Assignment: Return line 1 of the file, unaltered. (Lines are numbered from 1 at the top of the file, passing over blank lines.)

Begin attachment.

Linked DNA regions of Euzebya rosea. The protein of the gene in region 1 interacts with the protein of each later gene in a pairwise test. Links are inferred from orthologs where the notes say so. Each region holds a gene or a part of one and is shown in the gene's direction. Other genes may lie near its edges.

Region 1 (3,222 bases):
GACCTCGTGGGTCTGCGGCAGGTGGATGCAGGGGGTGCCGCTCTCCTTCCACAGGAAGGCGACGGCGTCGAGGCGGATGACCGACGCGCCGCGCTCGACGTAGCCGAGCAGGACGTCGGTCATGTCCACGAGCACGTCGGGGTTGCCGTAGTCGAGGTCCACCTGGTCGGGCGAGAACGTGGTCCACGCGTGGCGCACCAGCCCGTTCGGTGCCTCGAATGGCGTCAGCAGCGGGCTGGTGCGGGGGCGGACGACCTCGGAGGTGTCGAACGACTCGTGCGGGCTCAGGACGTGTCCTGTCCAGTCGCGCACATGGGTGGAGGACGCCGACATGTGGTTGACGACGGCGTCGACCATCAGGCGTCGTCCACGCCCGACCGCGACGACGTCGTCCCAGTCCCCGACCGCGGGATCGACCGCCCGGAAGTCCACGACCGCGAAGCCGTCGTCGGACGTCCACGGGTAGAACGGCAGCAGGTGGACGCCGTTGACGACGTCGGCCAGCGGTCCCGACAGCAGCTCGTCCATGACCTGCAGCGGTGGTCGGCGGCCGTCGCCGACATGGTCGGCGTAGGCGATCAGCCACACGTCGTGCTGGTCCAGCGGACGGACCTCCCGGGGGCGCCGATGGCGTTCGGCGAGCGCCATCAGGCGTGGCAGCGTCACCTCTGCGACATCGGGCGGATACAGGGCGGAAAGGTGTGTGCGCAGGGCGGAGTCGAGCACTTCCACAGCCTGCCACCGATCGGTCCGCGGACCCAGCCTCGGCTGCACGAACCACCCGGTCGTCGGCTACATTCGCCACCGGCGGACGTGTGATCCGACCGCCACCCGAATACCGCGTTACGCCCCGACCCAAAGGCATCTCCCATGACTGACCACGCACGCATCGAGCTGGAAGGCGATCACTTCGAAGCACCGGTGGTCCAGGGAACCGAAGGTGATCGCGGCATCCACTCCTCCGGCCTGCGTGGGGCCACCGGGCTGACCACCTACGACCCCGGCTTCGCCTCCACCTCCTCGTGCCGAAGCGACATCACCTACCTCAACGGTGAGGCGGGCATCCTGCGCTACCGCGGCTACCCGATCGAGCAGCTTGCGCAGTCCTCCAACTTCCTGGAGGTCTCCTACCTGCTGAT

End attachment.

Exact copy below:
Linked DNA regions of Euzebya rosea. The protein of the gene in region 1 interacts with the protein of each later gene in a pairwise test. Links are inferred from orthologs where the notes say so. Each region holds a gene or a part of one and is shown in the gene's direction. Other genes may lie near its edges.